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Inbox - 4/23/14

April 23, 2014
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Letters to the Editor

To the editor:

I enjoyed reading reporter Marilyn Odendahl’s recent article about the lawsuits challenging the ban on marriage equality in Indiana. I am very glad to see your newspaper give attention to the suits, because marriage equality is both of national and local importance.

However, I write to encourage you to discard the use of the term “homosexual.” Though the term is rather anodyne to the average person, the history of the term is troubling and offensive to many people familiar with its history. The American Psychological Association popularized the term when it defined “homosexuality” as a mental disorder. Understandably, many people find offensive the label that was historically used as a diagnosis of mental illness.

More recently, a New York Times article noted that the term is often used as a descriptor to conflate sexual orientation with deviance, effectively cultivating unfounded fear with phrases like “homosexual agenda,” and “homosexual lifestyle.”

Though no human can free herself of bias, it is the legal community’s responsibility to use language that is fair, especially as our position affords us significant power to use language to change lives. And though some will perceive my language as overly sensitive, I respectfully remind those critics that language evolves: it is no longer appropriate to use terms like “Negro,” either.

I urge Indiana Lawyer to use phrases like “LGBTQ,” and “gay and lesbian,” instead of the often hurtful and now dated term “homosexual.”

Kindly,

Lucy Frick
Indiana University Robert H. McKinney School of Law
Juris Doctor Anticipated 2015
 

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  1. File under the Sociology of Hoosier Discipline ... “We will be answering the complaint in due course and defending against the commission’s allegations,” said Indianapolis attorney Don Lundberg, who’s representing Hudson in her disciplinary case. FOR THOSE WHO DO NOT KNOW ... Lundberg ran the statist attorney disciplinary machinery in Indy for decades, and is now the "go to guy" for those who can afford him .... the ultimate insider for the well-to-do and/or connected who find themselves in the crosshairs. It would appear that this former prosecutor knows how the game is played in Circle City ... and is sacrificing accordingly. See more on that here ... http://www.theindianalawyer.com/supreme-court-reprimands-attorney-for-falsifying-hours-worked/PARAMS/article/43757 Legal sociologists could have a field day here ... I wonder why such things are never studied? Is a sacrifice to the well connected former regulators a de facto bribe? Such questions, if probed, could bring about a more just world, a more equal playing field, less Stalinist governance. All of the things that our preambles tell us to value could be advanced if only sunshine reached into such dark worlds. As a great jurist once wrote: "Publicity is justly commended as a remedy for social and industrial diseases. Sunlight is said to be the best of disinfectants; electric light the most efficient policeman." Other People's Money—and How Bankers Use It (1914). Ah, but I am certifiable, according to the Indiana authorities, according to the ISC it can be read, for believing such trite things and for advancing such unwanted thoughts. As a great albeit fictional and broken resistance leaders once wrote: "I am the dead." Winston Smith Let us all be dead to the idea of maintaining a patently unjust legal order.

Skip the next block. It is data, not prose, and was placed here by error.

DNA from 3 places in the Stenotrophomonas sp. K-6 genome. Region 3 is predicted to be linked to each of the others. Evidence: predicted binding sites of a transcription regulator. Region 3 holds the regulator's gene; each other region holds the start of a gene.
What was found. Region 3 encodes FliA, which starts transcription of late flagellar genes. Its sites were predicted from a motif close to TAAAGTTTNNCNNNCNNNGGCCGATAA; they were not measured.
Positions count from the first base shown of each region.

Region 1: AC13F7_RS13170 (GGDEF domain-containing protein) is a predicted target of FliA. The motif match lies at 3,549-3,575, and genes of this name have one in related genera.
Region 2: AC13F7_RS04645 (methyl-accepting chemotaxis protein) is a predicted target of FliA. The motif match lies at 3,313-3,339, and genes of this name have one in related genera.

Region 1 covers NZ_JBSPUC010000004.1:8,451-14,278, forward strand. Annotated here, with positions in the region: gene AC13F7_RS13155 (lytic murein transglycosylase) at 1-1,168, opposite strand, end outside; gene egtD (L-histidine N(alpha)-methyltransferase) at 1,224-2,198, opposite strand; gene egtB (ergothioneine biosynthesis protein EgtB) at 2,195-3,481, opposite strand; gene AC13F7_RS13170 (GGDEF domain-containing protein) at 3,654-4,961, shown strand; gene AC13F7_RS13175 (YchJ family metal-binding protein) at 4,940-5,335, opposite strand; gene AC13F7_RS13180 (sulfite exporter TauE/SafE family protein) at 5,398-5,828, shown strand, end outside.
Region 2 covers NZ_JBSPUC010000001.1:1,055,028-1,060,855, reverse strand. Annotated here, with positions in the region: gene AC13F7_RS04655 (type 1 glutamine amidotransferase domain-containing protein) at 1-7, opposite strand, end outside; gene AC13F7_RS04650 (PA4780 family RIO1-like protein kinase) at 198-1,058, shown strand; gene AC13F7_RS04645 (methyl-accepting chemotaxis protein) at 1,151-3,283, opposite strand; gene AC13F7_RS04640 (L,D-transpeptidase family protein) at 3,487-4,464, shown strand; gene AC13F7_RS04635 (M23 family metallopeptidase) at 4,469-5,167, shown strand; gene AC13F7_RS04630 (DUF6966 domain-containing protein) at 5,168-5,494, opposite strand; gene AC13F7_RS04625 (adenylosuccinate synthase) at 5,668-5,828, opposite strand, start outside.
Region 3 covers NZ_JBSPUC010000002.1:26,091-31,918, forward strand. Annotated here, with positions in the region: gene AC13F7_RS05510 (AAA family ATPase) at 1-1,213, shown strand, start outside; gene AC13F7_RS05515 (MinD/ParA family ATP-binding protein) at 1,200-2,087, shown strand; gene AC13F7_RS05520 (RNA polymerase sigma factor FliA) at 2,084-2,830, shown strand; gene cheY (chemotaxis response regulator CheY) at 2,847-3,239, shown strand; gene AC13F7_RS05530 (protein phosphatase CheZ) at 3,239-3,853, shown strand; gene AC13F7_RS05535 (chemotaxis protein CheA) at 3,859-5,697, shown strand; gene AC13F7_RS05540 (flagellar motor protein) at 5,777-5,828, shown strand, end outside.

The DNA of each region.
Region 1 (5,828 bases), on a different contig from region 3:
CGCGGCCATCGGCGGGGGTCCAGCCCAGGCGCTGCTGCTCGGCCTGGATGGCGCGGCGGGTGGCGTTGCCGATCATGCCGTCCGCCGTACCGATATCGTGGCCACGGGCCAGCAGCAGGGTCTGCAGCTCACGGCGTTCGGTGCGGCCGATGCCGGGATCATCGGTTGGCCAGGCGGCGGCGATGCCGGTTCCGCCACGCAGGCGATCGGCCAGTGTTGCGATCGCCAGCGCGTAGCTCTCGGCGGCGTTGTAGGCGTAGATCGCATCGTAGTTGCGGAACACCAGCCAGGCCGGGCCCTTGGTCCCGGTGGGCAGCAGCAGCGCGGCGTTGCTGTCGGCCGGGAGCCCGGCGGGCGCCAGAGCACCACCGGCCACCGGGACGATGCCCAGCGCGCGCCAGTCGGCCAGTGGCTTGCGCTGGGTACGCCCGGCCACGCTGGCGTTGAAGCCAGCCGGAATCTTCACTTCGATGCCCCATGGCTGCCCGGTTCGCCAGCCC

2. The Department of Education still has over $100 million of ITT Education Services money in the form of $100+ million Letters of Credit. That money was supposed to be used by The DOE to help students. The DOE did nothing to help students. The DOE essentially stole the money from ITT Tech and still has the money. The trustee should be going after the DOE to get the money back for people who are owed that money, including shareholders.

  3. Do you know who the sponsor of the last-minute amendment was?

  4. Law firms of over 50 don't deliver good value, thats what this survey really tells you. Anybody that has seen what they bill for compared to what they deliver knows that already, however.

  5. As one of the many consumers affected by this breach, I found my bank data had been lifted and used to buy over $200 of various merchandise in New York. I did a pretty good job of tracing the purchases to stores around a college campus just from the info on my bank statement. Hm. Mr. Hill, I would like my $200 back! It doesn't belong to the state, in my opinion. Give it back to the consumers affected. I had to freeze my credit and take out data protection, order a new debit card and wait until it arrived. I deserve something for my trouble!

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